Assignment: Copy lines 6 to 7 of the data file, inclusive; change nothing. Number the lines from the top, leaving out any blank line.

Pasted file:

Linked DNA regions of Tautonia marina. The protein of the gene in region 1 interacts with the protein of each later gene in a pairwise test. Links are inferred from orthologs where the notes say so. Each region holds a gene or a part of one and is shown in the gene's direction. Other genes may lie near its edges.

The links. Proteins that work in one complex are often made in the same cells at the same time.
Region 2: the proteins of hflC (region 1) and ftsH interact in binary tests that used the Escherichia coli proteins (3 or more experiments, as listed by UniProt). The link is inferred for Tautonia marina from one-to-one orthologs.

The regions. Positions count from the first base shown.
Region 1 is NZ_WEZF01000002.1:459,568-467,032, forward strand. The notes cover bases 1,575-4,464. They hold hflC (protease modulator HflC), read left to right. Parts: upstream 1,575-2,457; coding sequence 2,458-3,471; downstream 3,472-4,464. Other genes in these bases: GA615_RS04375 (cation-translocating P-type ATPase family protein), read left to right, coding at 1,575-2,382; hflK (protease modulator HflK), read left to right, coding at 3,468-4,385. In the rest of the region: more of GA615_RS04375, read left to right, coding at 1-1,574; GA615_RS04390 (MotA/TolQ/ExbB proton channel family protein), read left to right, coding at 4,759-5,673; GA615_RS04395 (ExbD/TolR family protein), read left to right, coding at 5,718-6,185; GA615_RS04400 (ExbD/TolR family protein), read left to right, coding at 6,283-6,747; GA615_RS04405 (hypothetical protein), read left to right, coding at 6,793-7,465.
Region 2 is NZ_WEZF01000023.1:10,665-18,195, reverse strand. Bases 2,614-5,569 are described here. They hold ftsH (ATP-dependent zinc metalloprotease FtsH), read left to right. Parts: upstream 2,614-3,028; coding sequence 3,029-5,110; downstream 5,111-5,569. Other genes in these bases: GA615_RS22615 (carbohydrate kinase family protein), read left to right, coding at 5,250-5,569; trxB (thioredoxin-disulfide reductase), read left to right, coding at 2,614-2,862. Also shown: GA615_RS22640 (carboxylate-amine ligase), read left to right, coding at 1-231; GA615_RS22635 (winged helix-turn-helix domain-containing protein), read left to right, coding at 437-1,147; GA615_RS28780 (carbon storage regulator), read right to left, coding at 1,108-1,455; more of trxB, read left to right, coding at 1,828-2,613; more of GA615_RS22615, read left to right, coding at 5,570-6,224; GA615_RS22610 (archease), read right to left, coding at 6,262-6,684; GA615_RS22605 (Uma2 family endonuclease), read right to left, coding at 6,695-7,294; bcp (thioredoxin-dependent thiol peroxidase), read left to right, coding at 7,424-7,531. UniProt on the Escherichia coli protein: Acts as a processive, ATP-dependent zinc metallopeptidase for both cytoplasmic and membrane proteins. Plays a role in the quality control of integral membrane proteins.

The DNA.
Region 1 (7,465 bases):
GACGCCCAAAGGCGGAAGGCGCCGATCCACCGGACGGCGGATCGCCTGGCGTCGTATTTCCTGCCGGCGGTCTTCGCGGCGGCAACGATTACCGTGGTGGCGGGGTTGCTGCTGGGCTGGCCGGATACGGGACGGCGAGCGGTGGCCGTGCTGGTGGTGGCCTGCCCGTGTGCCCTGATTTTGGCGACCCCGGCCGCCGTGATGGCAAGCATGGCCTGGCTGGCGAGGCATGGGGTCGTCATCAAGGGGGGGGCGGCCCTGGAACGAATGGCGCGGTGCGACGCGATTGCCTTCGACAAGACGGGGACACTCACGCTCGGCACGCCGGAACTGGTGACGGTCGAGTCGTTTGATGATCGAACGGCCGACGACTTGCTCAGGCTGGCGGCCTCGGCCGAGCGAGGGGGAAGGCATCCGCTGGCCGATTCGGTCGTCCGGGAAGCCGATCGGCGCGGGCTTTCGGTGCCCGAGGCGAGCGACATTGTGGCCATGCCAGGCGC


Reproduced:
Region 2 is NZ_WEZF01000023.1:10,665-18,195, reverse strand. Bases 2,614-5,569 are described here. They hold ftsH (ATP-dependent zinc metalloprotease FtsH), read left to right. Parts: upstream 2,614-3,028; coding sequence 3,029-5,110; downstream 5,111-5,569. Other genes in these bases: GA615_RS22615 (carbohydrate kinase family protein), read left to right, coding at 5,250-5,569; trxB (thioredoxin-disulfide reductase), read left to right, coding at 2,614-2,862. Also shown: GA615_RS22640 (carboxylate-amine ligase), read left to right, coding at 1-231; GA615_RS22635 (winged helix-turn-helix domain-containing protein), read left to right, coding at 437-1,147; GA615_RS28780 (carbon storage regulator), read right to left, coding at 1,108-1,455; more of trxB, read left to right, coding at 1,828-2,613; more of GA615_RS22615, read left to right, coding at 5,570-6,224; GA615_RS22610 (archease), read right to left, coding at 6,262-6,684; GA615_RS22605 (Uma2 family endonuclease), read right to left, coding at 6,695-7,294; bcp (thioredoxin-dependent thiol peroxidase), read left to right, coding at 7,424-7,531. UniProt on the Escherichia coli protein: Acts as a processive, ATP-dependent zinc metallopeptidase for both cytoplasmic and membrane proteins. Plays a role in the quality control of integral membrane proteins.

The DNA.